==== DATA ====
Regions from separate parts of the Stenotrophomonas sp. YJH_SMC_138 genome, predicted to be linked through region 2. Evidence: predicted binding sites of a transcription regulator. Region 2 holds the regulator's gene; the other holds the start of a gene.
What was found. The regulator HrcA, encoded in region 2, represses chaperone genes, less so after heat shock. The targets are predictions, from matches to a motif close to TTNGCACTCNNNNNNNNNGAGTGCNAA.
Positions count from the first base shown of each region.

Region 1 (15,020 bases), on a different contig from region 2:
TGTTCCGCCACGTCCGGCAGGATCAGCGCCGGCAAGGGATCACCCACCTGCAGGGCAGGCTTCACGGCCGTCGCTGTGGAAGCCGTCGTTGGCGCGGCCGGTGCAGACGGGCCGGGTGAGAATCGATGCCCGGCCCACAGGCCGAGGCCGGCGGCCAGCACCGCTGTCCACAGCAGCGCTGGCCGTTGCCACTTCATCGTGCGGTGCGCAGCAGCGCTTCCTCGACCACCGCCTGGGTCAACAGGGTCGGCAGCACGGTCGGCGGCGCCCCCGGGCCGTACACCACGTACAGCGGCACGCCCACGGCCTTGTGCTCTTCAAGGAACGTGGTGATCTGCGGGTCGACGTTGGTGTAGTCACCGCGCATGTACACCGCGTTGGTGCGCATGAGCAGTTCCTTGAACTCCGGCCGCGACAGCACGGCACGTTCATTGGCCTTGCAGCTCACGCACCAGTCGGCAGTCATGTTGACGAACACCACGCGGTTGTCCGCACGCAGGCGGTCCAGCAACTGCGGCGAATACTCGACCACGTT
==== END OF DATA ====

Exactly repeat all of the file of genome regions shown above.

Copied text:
Regions from separate parts of the Stenotrophomonas sp. YJH_SMC_138 genome, predicted to be linked through region 2. Evidence: predicted binding sites of a transcription regulator. Region 2 holds the regulator's gene; the other holds the start of a gene.
What was found. The regulator HrcA, encoded in region 2, represses chaperone genes, less so after heat shock. The targets are predictions, from matches to a motif close to TTNGCACTCNNNNNNNNNGAGTGCNAA.
Positions count from the first base shown of each region.

Region 1 (15,020 bases), on a different contig from region 2:
TGTTCCGCCACGTCCGGCAGGATCAGCGCCGGCAAGGGATCACCCACCTGCAGGGCAGGCTTCACGGCCGTCGCTGTGGAAGCCGTCGTTGGCGCGGCCGGTGCAGACGGGCCGGGTGAGAATCGATGCCCGGCCCACAGGCCGAGGCCGGCGGCCAGCACCGCTGTCCACAGCAGCGCTGGCCGTTGCCACTTCATCGTGCGGTGCGCAGCAGCGCTTCCTCGACCACCGCCTGGGTCAACAGGGTCGGCAGCACGGTCGGCGGCGCCCCCGGGCCGTACACCACGTACAGCGGCACGCCCACGGCCTTGTGCTCTTCAAGGAACGTGGTGATCTGCGGGTCGACGTTGGTGTAGTCACCGCGCATGTACACCGCGTTGGTGCGCATGAGCAGTTCCTTGAACTCCGGCCGCGACAGCACGGCACGTTCATTGGCCTTGCAGCTCACGCACCAGTCGGCAGTCATGTTGACGAACACCACGCGGTTGTCCGCACGCAGGCGGTCCAGCAACTGCGGCGAATACTCGACCACGTT